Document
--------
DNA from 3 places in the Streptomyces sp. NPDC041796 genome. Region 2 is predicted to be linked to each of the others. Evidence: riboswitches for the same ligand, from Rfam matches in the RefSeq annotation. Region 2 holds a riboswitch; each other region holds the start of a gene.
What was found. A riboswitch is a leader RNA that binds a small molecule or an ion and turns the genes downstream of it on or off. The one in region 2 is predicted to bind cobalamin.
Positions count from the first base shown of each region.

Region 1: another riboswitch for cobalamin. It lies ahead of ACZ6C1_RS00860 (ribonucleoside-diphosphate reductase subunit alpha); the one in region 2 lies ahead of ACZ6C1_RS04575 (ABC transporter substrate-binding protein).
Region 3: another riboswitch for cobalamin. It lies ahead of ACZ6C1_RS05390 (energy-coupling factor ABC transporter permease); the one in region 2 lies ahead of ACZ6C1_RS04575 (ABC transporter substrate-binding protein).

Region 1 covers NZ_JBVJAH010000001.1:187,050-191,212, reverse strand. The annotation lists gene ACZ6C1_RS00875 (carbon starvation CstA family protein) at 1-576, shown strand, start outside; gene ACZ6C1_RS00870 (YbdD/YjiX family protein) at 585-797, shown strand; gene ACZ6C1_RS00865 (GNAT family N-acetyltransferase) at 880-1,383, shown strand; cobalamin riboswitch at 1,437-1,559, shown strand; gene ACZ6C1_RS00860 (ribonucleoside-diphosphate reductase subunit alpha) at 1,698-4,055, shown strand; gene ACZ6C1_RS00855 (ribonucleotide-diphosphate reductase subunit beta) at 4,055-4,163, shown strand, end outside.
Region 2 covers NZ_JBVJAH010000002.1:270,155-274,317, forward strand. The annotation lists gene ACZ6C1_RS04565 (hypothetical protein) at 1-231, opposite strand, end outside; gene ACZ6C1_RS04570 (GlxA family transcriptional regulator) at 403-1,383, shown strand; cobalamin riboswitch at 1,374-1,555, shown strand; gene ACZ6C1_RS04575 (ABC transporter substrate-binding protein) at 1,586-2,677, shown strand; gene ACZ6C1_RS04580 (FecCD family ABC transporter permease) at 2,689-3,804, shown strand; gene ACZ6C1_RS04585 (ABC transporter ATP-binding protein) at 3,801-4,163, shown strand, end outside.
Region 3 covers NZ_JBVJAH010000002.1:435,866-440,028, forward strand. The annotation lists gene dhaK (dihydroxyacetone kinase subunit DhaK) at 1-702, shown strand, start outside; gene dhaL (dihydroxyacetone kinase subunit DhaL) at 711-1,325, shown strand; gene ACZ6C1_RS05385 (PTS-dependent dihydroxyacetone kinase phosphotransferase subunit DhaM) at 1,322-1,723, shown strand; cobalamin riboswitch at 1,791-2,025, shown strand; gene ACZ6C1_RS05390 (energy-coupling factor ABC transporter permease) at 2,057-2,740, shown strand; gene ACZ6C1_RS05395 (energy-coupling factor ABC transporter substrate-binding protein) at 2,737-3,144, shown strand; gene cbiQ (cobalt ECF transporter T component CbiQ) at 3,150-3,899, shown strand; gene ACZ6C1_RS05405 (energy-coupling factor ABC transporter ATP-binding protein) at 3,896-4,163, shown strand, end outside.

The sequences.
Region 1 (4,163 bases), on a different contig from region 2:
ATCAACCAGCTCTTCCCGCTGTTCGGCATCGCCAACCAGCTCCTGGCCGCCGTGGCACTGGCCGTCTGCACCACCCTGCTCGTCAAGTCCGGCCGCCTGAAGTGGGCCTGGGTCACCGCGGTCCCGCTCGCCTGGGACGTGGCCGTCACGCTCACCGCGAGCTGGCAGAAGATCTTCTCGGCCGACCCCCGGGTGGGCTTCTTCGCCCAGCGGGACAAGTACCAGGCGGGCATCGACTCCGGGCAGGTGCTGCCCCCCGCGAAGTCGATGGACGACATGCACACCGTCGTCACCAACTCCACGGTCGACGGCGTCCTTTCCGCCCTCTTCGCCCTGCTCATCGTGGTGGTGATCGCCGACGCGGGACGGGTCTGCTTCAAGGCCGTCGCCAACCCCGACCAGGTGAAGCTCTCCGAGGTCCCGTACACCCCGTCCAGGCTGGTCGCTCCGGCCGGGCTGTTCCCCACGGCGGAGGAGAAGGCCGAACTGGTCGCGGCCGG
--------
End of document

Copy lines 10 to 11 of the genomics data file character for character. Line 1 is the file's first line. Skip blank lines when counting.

Region 1 (4,163 bases), on a different contig from region 2:
ATCAACCAGCTCTTCCCGCTGTTCGGCATCGCCAACCAGCTCCTGGCCGCCGTGGCACTGGCCGTCTGCACCACCCTGCTCGTCAAGTCCGGCCGCCTGAAGTGGGCCTGGGTCACCGCGGTCCCGCTCGCCTGGGACGTGGCCGTCACGCTCACCGCGAGCTGGCAGAAGATCTTCTCGGCCGACCCCCGGGTGGGCTTCTTCGCCCAGCGGGACAAGTACCAGGCGGGCATCGACTCCGGGCAGGTGCTGCCCCCCGCGAAGTCGATGGACGACATGCACACCGTCGTCACCAACTCCACGGTCGACGGCGTCCTTTCCGCCCTCTTCGCCCTGCTCATCGTGGTGGTGATCGCCGACGCGGGACGGGTCTGCTTCAAGGCCGTCGCCAACCCCGACCAGGTGAAGCTCTCCGAGGTCCCGTACACCCCGTCCAGGCTGGTCGCTCCGGCCGGGCTGTTCCCCACGGCGGAGGAGAAGGCCGAACTGGTCGCGGCCGG